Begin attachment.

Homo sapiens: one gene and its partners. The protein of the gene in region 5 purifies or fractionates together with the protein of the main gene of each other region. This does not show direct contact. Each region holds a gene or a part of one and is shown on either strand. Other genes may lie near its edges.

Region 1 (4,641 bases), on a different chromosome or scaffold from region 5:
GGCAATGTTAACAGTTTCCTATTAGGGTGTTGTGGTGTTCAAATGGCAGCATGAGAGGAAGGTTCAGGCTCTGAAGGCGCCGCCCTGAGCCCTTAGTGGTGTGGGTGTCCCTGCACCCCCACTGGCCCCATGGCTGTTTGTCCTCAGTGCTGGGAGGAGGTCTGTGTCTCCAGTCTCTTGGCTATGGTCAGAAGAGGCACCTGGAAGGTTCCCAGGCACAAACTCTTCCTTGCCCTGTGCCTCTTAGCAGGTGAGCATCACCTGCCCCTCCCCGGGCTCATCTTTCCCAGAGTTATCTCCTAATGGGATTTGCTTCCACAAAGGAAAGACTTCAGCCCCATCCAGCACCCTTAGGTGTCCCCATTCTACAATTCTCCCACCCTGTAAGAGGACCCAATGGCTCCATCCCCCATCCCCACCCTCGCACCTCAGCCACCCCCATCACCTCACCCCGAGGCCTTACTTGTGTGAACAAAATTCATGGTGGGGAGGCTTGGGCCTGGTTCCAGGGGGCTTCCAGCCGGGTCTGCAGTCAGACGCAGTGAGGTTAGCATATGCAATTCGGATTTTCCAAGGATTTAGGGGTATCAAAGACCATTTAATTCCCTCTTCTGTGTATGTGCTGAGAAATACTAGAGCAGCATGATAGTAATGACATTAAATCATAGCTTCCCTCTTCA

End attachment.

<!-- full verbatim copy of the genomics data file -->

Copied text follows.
Homo sapiens: one gene and its partners. The protein of the gene in region 5 purifies or fractionates together with the protein of the main gene of each other region. This does not show direct contact. Each region holds a gene or a part of one and is shown on either strand. Other genes may lie near its edges.

Region 1 (4,641 bases), on a different chromosome or scaffold from region 5:
GGCAATGTTAACAGTTTCCTATTAGGGTGTTGTGGTGTTCAAATGGCAGCATGAGAGGAAGGTTCAGGCTCTGAAGGCGCCGCCCTGAGCCCTTAGTGGTGTGGGTGTCCCTGCACCCCCACTGGCCCCATGGCTGTTTGTCCTCAGTGCTGGGAGGAGGTCTGTGTCTCCAGTCTCTTGGCTATGGTCAGAAGAGGCACCTGGAAGGTTCCCAGGCACAAACTCTTCCTTGCCCTGTGCCTCTTAGCAGGTGAGCATCACCTGCCCCTCCCCGGGCTCATCTTTCCCAGAGTTATCTCCTAATGGGATTTGCTTCCACAAAGGAAAGACTTCAGCCCCATCCAGCACCCTTAGGTGTCCCCATTCTACAATTCTCCCACCCTGTAAGAGGACCCAATGGCTCCATCCCCCATCCCCACCCTCGCACCTCAGCCACCCCCATCACCTCACCCCGAGGCCTTACTTGTGTGAACAAAATTCATGGTGGGGAGGCTTGGGCCTGGTTCCAGGGGGCTTCCAGCCGGGTCTGCAGTCAGACGCAGTGAGGTTAGCATATGCAATTCGGATTTTCCAAGGATTTAGGGGTATCAAAGACCATTTAATTCCCTCTTCTGTGTATGTGCTGAGAAATACTAGAGCAGCATGATAGTAATGACATTAAATCATAGCTTCCCTCTTCA